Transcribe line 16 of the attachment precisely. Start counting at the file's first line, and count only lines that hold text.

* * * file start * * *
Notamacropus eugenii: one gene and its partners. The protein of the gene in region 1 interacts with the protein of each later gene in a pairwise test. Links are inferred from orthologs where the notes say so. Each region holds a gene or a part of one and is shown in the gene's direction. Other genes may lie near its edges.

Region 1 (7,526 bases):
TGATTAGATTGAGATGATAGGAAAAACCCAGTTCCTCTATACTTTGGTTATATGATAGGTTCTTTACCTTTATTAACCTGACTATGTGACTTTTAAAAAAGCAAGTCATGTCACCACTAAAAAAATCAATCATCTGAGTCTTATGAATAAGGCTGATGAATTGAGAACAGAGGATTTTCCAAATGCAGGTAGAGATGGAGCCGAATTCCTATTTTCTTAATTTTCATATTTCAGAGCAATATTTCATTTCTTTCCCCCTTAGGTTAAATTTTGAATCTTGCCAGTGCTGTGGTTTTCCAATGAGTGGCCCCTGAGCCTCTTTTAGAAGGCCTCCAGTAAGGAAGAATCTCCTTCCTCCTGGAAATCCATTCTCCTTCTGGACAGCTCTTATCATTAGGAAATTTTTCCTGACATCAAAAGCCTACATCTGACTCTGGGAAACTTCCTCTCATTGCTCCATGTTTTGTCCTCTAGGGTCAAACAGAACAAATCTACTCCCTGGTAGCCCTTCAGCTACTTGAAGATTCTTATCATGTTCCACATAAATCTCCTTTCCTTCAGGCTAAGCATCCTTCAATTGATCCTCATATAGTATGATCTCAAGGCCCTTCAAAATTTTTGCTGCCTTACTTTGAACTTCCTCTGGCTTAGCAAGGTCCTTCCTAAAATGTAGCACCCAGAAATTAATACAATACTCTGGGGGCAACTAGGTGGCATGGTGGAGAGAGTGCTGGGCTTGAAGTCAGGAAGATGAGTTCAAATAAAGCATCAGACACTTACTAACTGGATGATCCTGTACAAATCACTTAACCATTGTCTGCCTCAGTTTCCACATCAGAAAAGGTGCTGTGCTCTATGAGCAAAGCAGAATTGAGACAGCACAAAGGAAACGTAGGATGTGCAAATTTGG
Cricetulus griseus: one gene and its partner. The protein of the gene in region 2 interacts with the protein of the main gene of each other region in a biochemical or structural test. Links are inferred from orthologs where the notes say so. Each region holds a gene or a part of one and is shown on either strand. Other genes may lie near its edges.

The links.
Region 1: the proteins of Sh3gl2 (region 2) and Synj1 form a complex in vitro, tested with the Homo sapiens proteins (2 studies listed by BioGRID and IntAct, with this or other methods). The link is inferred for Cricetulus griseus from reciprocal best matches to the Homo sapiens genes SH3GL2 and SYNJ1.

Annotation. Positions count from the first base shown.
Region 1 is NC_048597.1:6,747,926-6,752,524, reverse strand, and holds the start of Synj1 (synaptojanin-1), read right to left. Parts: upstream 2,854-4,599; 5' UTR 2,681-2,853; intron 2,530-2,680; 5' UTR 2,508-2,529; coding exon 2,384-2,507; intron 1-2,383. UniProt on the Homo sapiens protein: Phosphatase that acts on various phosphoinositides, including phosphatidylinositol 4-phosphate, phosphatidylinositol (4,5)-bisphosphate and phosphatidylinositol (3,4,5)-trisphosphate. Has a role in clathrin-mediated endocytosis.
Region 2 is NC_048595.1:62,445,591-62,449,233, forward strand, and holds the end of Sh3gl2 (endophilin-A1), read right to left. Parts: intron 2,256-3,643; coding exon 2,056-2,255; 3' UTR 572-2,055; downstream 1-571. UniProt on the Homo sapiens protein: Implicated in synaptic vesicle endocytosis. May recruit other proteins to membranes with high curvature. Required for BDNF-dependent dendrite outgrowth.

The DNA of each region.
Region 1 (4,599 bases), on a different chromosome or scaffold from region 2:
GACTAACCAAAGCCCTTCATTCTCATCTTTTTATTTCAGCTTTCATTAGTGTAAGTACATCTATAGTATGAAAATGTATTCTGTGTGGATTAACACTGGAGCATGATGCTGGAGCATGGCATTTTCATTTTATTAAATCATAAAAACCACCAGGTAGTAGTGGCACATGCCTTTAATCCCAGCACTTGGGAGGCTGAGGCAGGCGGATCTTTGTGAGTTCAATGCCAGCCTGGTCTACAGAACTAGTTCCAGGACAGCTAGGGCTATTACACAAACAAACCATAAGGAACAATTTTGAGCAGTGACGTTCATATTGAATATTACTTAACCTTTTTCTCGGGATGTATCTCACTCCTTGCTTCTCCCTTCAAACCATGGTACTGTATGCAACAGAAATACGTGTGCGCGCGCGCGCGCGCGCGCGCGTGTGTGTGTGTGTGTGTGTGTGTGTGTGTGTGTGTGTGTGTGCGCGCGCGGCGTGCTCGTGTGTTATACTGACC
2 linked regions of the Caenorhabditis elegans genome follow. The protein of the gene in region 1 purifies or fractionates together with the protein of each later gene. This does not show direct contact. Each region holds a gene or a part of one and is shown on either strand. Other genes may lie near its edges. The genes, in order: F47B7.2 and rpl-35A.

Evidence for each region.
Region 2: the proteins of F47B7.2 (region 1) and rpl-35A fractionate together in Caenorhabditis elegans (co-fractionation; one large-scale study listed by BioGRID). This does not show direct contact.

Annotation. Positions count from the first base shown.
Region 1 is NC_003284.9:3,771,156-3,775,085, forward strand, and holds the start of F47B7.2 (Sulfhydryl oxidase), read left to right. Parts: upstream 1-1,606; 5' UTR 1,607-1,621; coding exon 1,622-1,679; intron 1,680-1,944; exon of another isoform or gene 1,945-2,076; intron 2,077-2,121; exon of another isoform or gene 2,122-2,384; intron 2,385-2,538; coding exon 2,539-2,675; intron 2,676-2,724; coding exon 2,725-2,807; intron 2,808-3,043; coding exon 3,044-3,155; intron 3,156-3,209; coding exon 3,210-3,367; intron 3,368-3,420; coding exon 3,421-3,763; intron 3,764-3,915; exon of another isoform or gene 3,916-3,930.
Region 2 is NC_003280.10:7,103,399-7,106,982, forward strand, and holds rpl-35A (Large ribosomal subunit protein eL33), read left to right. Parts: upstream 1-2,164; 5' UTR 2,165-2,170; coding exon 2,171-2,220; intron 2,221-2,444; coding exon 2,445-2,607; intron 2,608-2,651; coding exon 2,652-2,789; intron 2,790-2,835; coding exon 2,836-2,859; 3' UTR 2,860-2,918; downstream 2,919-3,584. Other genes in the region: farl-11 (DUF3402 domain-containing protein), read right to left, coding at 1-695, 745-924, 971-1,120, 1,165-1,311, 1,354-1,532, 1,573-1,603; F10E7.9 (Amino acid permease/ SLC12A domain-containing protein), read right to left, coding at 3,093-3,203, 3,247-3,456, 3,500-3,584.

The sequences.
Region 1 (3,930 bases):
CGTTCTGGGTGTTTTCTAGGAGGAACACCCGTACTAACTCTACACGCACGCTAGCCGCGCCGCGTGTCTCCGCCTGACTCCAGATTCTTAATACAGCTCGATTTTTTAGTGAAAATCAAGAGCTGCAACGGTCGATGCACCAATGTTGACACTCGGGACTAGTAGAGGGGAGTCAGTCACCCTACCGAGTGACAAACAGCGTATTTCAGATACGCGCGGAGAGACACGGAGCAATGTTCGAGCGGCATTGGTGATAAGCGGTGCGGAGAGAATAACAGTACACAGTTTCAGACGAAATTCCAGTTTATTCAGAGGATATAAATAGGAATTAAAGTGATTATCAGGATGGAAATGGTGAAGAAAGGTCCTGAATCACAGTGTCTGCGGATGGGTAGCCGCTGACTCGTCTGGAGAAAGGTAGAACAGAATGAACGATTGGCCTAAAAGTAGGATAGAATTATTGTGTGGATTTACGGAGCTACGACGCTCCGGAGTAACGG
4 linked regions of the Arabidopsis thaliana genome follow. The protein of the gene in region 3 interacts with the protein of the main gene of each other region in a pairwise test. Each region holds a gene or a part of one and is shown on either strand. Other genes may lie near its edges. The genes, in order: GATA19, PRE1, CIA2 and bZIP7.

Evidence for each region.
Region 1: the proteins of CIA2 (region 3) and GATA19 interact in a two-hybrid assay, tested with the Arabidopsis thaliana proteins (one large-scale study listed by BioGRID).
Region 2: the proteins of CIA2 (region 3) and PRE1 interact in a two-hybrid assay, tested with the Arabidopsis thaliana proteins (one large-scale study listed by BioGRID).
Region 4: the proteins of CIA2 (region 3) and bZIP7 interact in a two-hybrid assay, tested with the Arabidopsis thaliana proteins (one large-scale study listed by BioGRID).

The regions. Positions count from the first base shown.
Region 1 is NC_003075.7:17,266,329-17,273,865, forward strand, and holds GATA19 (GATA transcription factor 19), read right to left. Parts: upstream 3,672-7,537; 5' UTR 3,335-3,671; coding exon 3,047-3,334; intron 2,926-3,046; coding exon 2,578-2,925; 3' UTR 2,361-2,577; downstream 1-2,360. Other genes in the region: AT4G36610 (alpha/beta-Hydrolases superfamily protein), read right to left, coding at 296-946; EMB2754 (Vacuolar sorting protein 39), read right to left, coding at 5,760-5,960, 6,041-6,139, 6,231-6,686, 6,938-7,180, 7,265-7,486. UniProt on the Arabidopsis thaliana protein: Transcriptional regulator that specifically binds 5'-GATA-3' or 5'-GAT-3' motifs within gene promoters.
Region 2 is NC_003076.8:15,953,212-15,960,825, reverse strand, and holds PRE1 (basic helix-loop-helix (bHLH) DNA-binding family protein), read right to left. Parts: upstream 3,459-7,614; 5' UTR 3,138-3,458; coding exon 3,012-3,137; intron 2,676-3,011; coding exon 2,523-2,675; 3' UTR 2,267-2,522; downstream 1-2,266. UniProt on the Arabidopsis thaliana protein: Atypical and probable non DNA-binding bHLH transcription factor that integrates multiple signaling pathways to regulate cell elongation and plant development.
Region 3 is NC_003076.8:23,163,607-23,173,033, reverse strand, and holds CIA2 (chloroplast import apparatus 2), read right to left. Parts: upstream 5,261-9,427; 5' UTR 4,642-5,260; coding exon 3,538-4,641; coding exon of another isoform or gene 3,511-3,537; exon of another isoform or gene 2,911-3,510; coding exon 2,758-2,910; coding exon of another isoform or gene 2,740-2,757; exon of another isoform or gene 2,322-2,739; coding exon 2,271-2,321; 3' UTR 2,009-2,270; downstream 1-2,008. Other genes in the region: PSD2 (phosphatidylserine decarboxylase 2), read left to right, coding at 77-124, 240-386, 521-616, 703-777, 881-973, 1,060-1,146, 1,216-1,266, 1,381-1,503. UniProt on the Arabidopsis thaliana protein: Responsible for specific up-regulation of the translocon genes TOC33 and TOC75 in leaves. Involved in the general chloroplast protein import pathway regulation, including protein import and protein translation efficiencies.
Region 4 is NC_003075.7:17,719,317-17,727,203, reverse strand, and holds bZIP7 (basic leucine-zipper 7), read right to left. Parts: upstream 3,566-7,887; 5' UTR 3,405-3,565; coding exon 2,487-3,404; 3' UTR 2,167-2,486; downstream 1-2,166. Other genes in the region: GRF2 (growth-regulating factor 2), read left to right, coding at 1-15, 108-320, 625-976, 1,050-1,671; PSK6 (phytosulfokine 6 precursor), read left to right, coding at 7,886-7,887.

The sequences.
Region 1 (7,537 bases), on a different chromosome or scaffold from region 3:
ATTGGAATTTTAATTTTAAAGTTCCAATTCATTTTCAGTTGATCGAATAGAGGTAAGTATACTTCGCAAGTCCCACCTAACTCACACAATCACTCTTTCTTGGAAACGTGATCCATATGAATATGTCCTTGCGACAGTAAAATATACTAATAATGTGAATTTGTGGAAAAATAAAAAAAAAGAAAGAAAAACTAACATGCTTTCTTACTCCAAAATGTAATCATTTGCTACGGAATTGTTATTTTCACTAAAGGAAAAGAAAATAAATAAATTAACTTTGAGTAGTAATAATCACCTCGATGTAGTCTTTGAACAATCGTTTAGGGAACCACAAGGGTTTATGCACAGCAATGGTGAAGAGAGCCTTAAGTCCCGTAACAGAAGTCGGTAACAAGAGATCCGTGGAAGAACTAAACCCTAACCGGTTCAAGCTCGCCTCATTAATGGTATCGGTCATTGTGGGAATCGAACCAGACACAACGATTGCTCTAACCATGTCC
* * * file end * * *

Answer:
Annotation. Positions count from the first base shown.